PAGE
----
Thoughts from ForwardJS

by Phil Leggetter on 28 Jul 2014

Read our latest: The year so far & 1.0 update.

ForwardJS took place in San Francisco last week. It was a great event consisting of progressive workshops and talks. Here's a post covering our involvement and the things I found most interesting: FluxJS, ES6 and Web Components.

Building Large JS Apps Workshop

On the day before the main event I ran a workshop covering How to Build Large Front-End Apps that Scale. By "scale" I mean grow in a maintainable way. The workshop covers principles and practices that help this take place and we use the BladeRunnerJS toolkit to help demonstrate these.

I've had some feedback from the workshop already and it seemed to go down really well. Although we used BRJS, the skills and ideas are very much transferrable to other tools. From the product point of view it was really valuable to run a workshop and see first-hand how others find using BRJS. Thanks to everybody that attended and I'll post more information after I've gathered and analysed further feedback.

Facebook's FluxJS

One of the core takeaways from the workshop should be the importance of building applications in consistent ways; if this application is going to stand the test of time it needs to be as easy as possible for anybody to pick up, extend and maintain the codebase.

Bill Fisher and Jing Chen spoke at ForwardJS about FluxJS. Flux is much more an application pattern than it is a library (although they are open sourcing some of the components they use). At the start of the talk Jing stated that they use FluxJS because they need to build Facebook apps in consistent and maintainable ways from the very beginning. By applying contraints at the start it ensures that they avoid problems as the apps become larger and more complex.

It's great to yet again see that Facebook are taking very similar approaches to building their applications as we do with our Caplin Trader products - all enabled and supported by BladeRunnerJS.

ES6 Modules & HTTP2

Right now the default bundling (analysis and concatenation of JavaScript files) plugin with BRJS supports writing JavaScript in a CommonJS/Node.js style syntax.

var thing = require( 'thing' );

function MyThing() {

module.exports = MyThing;

This functionality is provided via a plugin because we've identified this as something that is subject to change. ES6 and ES6 modules are a perfect example of a plugin we may create in order to allow BRJS applications to be written using ES6.

import thing;

class MyThing {
  constructor() {

At ForwardJS Guy Bedford gave a talk on SPDY/HTTP2 and how that may relate to ES6 modules. He covered how HTTP2 enables multiple requests to be pipelined over a single connection and how applications will automatically benefit as HTTP2 is enabled on clients and servers.

  <link href="css/styles1.css" rel="stylesheet" />
  <link href="css/styles2.css" rel="stylesheet" />
  <script src="js/script1.js"></script>
  <script src="js/script2.js"></script>

In the example above all the stylesheets and scripts can be retrieved over the same connection and in parallel; reducing resource usage and minimising latency. ES6 module loading should also be able to take advantage of this.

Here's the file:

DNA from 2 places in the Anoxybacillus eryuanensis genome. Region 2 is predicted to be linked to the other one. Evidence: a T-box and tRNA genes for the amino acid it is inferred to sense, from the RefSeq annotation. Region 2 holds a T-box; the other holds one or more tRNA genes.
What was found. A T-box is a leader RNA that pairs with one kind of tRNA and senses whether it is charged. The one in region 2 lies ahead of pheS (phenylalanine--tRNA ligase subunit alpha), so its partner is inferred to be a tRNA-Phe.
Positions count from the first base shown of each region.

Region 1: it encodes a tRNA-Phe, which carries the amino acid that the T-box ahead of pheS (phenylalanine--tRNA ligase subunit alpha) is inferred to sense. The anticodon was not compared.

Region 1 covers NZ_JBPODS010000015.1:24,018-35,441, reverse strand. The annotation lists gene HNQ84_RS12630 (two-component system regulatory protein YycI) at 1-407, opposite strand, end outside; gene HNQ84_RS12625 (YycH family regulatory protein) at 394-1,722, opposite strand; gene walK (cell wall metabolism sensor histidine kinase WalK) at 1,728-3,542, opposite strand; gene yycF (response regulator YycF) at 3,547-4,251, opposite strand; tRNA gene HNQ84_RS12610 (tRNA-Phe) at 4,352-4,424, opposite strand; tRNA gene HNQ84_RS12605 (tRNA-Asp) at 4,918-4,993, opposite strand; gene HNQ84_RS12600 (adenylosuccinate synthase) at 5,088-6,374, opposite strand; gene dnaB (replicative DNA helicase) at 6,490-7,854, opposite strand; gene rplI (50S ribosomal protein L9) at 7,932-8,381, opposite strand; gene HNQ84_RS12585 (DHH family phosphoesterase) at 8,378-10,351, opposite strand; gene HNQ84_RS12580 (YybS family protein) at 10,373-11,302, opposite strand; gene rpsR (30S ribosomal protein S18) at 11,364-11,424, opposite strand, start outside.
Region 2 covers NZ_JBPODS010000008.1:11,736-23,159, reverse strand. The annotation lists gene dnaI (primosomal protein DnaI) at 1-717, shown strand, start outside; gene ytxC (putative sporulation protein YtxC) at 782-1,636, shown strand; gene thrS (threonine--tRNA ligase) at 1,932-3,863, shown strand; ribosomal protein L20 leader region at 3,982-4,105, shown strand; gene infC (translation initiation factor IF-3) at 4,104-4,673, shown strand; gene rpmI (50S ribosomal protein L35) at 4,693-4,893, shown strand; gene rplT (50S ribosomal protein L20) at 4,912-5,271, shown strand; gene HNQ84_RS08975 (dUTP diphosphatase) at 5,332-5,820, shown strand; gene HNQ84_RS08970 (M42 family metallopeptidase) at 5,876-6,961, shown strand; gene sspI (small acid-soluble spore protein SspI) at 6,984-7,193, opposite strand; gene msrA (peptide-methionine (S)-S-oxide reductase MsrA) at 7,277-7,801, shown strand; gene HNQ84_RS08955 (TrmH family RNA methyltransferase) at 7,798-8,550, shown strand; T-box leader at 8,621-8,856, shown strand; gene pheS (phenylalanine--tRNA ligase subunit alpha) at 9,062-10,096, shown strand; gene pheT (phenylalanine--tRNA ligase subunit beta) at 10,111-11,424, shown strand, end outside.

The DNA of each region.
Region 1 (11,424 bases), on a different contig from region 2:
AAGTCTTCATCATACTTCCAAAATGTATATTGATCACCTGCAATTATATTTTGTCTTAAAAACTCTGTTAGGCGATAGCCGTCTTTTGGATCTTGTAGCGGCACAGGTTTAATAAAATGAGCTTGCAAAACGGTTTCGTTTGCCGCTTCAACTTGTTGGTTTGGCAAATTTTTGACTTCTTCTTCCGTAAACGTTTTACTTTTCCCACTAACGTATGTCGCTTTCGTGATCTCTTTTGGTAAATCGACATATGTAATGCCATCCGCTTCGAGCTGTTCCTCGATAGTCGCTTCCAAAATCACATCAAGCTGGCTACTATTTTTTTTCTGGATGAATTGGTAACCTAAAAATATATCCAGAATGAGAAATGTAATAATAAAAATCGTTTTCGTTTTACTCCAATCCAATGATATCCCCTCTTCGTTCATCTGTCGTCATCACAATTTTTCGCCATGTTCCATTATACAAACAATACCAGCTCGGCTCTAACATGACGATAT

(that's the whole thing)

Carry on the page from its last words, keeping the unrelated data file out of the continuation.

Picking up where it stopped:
Guy mentioned the importance of hinting (prefetch) when resources would result in additional resource downloads e.g. if styles1.css resulted in a request for an image. It's possible that tooling - a BRJS plugin or Grunt/Gulp task - could help with the automation of this and avoid the overhead of manually working out resource dependencies.

Until then we'll need to continue to use tooling that concatenates files of the same type into single bundles and augment application entry points (e.g. index.html) as part of the deployment. The above examples may become:

  <link href="bundled/css/all_styles.css" rel="stylesheet" />
  <script src="bundled/js/all_scripts.js"></script>

Web Components

Web Components were mentioned at ForwardJS, both in the keynote by Christian Heilmann and in a talk by Erik Bryn. At Caplin we've been building componentised web applications for a number of years. Blades can be considered components and it may be that the implementation of Blades becomes Web Components in future BRJS applications since we're not tied to any specific front-end technology.

Exactly what goes into a Web Component is open for discussion. A FIRST (Focused, Independent, Reusable, Small & Testable) approach is being touted, but I'm not entirely sure you can be quite so rigid with your Web Component structure and strategy. Should your application be an HTML page that imports and uses a number of components? Should that HTML page import and instantiate a single Web Component composed of many other components? Should a component only offer a small piece of functionality or should it offer a vertical slide of functionality - a business feature? I think this topic deserves a post all of its own.

Forward 2 - More Forwarder

Forward 2 has already been announced for February 2015. It's definitely worth signing up for the newsletter to keep informed about what'll be in the next installment of this forward-thinking JavaScript conference.

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